The Pearl Harbor Aviation Museum opens the Ford Island Control Tower


A new tour, Top of the Tower Tour, is a guided tour that includes access to the historic operations building, the fire station and an elevator ride to the top cabin of the control tower – the highlight of the tour with 360-degree views of the Pearl Harbour Air battlefield from 168 feet. Historical videos and images in the upper cabin show the impact and aftermath of the attack, bringing a new understanding of the “Day of Shame”.

The floor of the operations building is anchored by the U-Haul® researched and produced exhibit Preserving our National Treasure, which explores the history of the building and tower during World War II and beyond. The exhibition also tells the story of the U-Haul founders LS from the Second World War Ted and Anna Mary Cary Schoena family history of service and resourcefulness.

“The Ford Island Control Tower stands as a symbol of resilience and peace, watching over this sacred ground,” he said Elissa Lines, executive director of the Pearl Harbor Aviation Museum. “It is time for the world to witness Pearl Harbour from a bird’s eye view.”

The Ford Island Control Tower officially opens for business May 30, 2022, in honor of Memorial Day. The restoration process started in 2012 and cost more than 7 million dollars to date. Over a 10-year period, efforts included: restoring historic windows and walls, replacing 53 tons of steel in the tower itself to stabilize the structure, and replacing ceilings, floors, electrical wiring, lighting, toilets and offices. Air conditioning has also been added.

The last construction phase to be completed, the renovation of the historic elevator, allows access from the ground floor to the upper control station. With funding from the Schoen family of U-Haul and the mechanical expertise of the Otis Elevator Company, the elevator system was repaired and updated as necessary to both preserve the historic elements of the 1940’s equipment and ensure safe operation . The elevator allows visitors to ascend 15 floors to the upper cabin exhibit and observation deck. A final project, the restoration of the remaining exterior windows, is planned for later this year.

“From the tower it’s easy to imagine the thundering rain of bombs and bullets coming down and erupting in fire, chaos and death,” he says Rod Bengston, Director of Exhibitions, Restoration and Curatorial Services. “But now visitors can also feel the calm and serenity that the historical view exudes.”

According to Bengston, designer of the upper helm exhibit, the following locations can be seen from the tower:

  • Battleship Row, where eight US Navy battleships (USS Arizonauss Oklahomauss West Virginiauss Californiauss Nevadauss Tennesseeuss Marylandand USS Pennsylvania) were bombed and damaged with four sunk;
  • Military bases and airfields in Hickam, Wheeler, Bellows, EveSchofield and Kaneohwhere 188 US military planes were bombed;
  • Ewa Plains, where the Imperial Japanese Navy Air Service initiated the attack;
  • Hospital Point, where the USS Nevada was stranded;
  • The Ford Island airstrip, surrounding shipyards and historic buildings
  • The Pearl Harbor National Memorial with the USS Arizona Memorial as well as the battleship Missouri Memorial and the Pacific Fleet Submarine Museum.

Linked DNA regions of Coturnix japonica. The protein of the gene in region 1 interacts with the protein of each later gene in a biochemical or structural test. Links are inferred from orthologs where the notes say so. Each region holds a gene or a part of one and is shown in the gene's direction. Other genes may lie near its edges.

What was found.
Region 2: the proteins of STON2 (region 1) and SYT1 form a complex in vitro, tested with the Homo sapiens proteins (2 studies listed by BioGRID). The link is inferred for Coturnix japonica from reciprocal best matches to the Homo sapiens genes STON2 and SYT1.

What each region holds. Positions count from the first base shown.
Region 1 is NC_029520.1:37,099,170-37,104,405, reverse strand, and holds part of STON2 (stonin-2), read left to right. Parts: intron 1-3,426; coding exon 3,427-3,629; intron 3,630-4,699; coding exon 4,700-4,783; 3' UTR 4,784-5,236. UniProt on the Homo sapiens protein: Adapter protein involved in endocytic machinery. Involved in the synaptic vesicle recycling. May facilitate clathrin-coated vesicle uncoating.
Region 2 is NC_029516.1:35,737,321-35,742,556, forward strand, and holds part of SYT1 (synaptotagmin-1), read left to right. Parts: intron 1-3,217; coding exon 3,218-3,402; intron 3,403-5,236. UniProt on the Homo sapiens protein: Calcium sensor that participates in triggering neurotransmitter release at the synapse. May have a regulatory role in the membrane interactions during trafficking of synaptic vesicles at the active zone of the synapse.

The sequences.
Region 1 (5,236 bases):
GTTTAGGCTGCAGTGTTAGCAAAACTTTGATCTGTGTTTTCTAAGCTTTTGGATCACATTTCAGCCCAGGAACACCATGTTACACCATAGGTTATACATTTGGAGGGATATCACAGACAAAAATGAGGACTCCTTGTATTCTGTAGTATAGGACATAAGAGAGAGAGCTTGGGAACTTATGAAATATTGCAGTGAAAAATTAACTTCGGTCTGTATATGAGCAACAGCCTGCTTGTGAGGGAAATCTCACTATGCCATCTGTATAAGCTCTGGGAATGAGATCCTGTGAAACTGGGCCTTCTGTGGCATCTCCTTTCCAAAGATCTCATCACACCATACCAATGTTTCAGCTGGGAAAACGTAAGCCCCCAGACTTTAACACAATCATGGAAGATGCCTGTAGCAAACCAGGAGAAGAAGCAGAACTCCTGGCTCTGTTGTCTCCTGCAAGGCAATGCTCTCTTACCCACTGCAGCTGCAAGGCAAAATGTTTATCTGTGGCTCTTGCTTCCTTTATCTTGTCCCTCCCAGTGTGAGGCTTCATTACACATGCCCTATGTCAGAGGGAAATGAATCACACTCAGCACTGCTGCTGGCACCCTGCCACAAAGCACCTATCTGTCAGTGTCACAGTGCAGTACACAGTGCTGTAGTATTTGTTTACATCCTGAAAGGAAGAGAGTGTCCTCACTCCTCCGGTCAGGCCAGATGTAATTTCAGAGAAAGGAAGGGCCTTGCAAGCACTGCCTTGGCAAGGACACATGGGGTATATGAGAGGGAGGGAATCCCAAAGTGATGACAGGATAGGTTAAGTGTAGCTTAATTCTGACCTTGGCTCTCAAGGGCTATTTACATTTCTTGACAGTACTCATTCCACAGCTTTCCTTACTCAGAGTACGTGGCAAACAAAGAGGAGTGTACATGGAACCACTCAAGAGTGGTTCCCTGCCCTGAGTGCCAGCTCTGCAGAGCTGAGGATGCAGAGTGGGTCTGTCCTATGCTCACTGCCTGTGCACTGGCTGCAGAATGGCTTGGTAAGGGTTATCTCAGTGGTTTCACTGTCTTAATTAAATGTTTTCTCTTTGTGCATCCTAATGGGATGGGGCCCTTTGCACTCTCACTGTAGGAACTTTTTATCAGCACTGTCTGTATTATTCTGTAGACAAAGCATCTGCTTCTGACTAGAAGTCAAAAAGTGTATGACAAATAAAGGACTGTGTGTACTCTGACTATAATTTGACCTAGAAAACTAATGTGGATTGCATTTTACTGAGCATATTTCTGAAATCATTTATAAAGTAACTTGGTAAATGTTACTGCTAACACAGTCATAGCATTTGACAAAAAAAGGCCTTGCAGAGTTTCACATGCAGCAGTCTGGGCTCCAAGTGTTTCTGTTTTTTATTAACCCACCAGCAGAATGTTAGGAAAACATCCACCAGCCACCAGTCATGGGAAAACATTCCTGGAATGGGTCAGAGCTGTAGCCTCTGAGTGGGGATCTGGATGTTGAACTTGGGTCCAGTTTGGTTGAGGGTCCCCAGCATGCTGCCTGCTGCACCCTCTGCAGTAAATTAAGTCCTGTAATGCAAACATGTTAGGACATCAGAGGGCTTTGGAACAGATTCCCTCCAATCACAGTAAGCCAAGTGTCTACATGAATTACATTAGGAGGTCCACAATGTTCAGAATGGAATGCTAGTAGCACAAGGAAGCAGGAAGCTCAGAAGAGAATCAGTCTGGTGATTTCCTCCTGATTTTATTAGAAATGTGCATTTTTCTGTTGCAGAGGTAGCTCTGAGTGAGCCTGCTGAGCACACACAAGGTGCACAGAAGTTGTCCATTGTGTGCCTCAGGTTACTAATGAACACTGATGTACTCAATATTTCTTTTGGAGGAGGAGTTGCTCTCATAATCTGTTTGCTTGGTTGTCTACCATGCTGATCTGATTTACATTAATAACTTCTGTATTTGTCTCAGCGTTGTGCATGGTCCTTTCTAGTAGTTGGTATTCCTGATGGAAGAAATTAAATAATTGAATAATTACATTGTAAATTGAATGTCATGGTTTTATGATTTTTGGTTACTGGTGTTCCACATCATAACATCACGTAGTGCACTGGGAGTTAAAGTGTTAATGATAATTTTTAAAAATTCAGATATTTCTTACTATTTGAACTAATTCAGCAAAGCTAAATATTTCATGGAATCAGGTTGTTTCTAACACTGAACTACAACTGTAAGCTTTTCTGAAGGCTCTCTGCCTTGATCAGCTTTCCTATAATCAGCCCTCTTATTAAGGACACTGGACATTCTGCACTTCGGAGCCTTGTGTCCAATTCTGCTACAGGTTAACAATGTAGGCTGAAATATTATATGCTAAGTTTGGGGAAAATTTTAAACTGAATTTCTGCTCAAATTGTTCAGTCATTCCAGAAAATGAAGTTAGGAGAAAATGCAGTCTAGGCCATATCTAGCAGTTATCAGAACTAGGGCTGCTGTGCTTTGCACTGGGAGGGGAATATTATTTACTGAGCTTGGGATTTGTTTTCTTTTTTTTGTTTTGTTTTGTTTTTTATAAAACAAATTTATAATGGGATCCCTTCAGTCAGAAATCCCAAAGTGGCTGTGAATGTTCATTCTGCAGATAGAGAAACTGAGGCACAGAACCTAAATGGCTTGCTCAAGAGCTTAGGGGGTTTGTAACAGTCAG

Funding for the multi-phase, decade-long restoration of the Ford Island Control Tower was provided by generous donations from the Ford Island Control Tower State of HawaiiEmil Buehler Perpetual Trust, Freeman Foundation, Historic Hawaii Foundation, James Gorman Family Foundation, OFS Marks, David Lau and Sharon ElkeAlexander “Sandy” Gaston, Robert A. and Susan C. Wilson Foundation, The RK Mellon Family Foundation, CDR and Mrs. Edward P Keough, Larry and Suzanne Turleyand the US Department of Defense and many other individuals and companies.

Tickets and information are available at or by calling (808) 441-1000. The Pearl Harbor Aviation Museum is open daily from 9:00 a.m. – 5:00 p.m Free access to the museum is via the shuttles that depart every 15 minutes from the Pearl Harbor Visitor Center at 1 Arizona Memorial Place.

The Pearl Harbor Aviation Museum is located on America’s World War II air battlefield, one of the few places in our country’s nearly 250-year history where America has been attacked by a foreign enemy on its own soil. From the shell marks on our premises to the incredible views of the most famous battleship in American history, the view from the tower is unmissable.

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The Pearl Harbor Aviation Museum is located on historic Ford Island, which was bombed during the attack Pearl Harbour At December 7, 1941. go the Pearl Harbour Battlefield where the attack began, enter the bullet-scarred hangars, and see the control tower and battleplanes, including a Japanese Zero and the B-17 Swamp Ghost. Hear the stories of the heroes of World War II and their response to the attack that changed our nation and the world. The Pearl Harbor Aviation Museum’s mission is to oversee America’s premier World War II air battlefield. It is a 501(c)(3) not-for-profit organization that relies on membership, volunteers, and donations for support. Visit to get involved, volunteer, or support.

SOURCE Pearl Harbor Aviation Museum


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